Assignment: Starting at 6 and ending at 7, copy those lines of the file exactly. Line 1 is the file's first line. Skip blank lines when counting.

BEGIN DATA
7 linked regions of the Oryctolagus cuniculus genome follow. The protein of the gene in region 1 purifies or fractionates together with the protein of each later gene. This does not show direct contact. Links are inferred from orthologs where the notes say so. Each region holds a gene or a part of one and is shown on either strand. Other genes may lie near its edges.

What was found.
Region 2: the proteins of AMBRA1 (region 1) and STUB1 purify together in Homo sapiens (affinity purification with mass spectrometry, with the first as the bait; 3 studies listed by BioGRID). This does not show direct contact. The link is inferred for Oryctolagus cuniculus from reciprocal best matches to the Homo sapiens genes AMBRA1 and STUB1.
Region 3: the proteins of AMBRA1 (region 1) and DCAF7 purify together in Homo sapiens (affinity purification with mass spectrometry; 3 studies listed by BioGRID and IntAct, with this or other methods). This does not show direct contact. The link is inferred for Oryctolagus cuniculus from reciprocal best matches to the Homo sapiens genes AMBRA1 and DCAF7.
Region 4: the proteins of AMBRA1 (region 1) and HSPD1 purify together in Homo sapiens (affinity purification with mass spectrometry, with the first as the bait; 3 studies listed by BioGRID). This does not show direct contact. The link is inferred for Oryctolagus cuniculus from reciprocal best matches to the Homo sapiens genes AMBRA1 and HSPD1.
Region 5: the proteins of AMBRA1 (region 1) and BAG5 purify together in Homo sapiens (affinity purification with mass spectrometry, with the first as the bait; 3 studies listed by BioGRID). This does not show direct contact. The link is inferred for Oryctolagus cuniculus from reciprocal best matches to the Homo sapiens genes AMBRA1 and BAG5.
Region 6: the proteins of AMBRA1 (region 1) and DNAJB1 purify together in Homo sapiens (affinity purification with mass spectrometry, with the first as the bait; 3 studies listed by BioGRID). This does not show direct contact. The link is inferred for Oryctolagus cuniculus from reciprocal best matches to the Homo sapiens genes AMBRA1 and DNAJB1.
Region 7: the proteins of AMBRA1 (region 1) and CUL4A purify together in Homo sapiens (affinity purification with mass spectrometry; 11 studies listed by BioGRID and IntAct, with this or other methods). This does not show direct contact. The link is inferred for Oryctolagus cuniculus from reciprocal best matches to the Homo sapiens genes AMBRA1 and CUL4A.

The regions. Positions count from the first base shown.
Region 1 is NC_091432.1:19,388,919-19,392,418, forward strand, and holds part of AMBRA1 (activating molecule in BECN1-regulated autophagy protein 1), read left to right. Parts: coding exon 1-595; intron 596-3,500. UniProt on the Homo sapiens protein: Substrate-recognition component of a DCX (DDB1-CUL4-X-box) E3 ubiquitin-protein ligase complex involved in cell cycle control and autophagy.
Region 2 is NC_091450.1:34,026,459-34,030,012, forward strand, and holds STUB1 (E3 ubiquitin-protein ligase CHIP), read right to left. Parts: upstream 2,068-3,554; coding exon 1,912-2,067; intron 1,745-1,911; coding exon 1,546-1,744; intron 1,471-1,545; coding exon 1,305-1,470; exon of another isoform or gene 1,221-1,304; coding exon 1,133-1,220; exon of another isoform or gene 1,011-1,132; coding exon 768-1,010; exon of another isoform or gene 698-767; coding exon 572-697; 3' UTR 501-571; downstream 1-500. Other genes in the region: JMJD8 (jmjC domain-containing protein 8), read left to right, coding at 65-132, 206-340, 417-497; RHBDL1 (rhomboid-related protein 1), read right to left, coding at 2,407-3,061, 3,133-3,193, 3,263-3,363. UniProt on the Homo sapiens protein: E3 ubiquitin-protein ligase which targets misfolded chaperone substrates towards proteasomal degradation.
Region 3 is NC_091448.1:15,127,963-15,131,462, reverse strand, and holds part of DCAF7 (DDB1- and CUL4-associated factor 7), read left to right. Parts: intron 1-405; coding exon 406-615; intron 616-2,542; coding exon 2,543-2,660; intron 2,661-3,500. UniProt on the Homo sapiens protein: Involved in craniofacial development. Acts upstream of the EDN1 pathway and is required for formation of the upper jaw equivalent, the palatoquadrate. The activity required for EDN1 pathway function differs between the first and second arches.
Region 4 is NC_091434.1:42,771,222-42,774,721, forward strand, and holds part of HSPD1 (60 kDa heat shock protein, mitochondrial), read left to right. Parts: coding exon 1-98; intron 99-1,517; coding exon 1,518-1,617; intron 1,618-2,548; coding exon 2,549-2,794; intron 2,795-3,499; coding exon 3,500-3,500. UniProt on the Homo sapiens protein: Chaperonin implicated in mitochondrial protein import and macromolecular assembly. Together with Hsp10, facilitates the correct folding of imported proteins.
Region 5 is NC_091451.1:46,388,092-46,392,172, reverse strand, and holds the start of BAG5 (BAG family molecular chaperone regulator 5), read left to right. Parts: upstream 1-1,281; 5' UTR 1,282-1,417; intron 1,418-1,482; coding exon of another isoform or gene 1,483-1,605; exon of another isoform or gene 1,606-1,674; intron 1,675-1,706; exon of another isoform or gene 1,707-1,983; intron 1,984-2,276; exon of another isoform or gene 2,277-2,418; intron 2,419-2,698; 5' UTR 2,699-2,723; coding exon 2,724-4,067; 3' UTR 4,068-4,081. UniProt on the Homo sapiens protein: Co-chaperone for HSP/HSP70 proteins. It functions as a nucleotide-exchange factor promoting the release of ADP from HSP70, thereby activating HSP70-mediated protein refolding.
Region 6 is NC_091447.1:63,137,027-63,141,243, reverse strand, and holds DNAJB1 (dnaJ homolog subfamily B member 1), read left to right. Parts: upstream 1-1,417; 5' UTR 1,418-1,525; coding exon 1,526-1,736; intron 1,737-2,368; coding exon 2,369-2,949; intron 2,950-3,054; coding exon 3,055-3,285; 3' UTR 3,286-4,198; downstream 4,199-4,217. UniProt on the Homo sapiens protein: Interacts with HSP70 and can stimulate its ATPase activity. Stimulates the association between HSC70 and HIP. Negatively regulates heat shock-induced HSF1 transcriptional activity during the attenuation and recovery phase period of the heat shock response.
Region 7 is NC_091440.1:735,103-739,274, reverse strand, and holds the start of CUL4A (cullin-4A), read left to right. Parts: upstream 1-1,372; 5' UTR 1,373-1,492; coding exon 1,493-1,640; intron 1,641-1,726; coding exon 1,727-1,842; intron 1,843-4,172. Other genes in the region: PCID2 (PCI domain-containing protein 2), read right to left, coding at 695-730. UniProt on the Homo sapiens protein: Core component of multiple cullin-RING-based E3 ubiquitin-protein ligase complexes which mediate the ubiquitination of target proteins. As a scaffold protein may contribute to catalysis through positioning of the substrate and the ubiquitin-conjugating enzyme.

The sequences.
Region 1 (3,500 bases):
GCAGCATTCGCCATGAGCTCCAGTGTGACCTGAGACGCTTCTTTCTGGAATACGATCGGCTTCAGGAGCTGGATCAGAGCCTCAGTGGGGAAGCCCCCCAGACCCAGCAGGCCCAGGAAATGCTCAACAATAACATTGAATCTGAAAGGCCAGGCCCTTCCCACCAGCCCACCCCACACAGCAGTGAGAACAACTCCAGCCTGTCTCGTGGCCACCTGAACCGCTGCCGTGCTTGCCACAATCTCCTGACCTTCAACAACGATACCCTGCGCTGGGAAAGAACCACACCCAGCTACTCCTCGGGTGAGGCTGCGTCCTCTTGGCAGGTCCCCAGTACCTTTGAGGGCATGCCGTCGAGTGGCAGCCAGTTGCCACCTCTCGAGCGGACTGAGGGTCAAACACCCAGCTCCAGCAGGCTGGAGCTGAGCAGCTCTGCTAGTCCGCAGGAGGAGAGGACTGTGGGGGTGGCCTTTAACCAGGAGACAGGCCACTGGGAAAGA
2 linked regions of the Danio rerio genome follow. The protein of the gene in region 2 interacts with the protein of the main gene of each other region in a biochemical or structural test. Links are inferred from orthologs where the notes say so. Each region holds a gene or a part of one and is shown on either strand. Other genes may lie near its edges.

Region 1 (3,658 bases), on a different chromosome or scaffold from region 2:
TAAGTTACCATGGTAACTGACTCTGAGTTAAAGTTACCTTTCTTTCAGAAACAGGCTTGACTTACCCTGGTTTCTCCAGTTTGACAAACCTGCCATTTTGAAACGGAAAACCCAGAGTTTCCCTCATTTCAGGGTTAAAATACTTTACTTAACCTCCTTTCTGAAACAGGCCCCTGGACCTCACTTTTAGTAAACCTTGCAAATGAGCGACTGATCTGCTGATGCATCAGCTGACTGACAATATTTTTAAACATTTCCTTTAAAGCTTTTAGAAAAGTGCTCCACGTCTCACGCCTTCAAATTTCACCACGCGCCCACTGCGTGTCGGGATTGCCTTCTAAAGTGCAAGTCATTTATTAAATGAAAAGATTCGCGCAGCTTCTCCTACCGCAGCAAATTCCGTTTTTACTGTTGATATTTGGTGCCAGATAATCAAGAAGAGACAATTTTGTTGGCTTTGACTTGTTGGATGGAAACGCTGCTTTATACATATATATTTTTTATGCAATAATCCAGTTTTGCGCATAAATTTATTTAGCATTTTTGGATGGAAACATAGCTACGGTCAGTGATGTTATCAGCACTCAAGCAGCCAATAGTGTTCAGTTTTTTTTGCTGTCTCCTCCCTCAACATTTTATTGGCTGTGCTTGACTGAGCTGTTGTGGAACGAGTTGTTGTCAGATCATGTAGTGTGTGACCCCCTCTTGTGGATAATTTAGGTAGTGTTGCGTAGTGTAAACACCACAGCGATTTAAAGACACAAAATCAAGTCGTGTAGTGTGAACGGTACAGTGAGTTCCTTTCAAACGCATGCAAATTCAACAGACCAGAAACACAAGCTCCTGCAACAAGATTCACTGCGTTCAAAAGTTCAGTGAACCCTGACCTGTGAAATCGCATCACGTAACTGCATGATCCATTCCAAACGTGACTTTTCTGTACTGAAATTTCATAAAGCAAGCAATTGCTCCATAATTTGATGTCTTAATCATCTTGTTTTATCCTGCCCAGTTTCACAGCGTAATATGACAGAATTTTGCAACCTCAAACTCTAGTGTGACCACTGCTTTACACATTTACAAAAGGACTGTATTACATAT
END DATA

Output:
Region 5: the proteins of AMBRA1 (region 1) and BAG5 purify together in Homo sapiens (affinity purification with mass spectrometry, with the first as the bait; 3 studies listed by BioGRID). This does not show direct contact. The link is inferred for Oryctolagus cuniculus from reciprocal best matches to the Homo sapiens genes AMBRA1 and BAG5.
Region 6: the proteins of AMBRA1 (region 1) and DNAJB1 purify together in Homo sapiens (affinity purification with mass spectrometry, with the first as the bait; 3 studies listed by BioGRID). This does not show direct contact. The link is inferred for Oryctolagus cuniculus from reciprocal best matches to the Homo sapiens genes AMBRA1 and DNAJB1.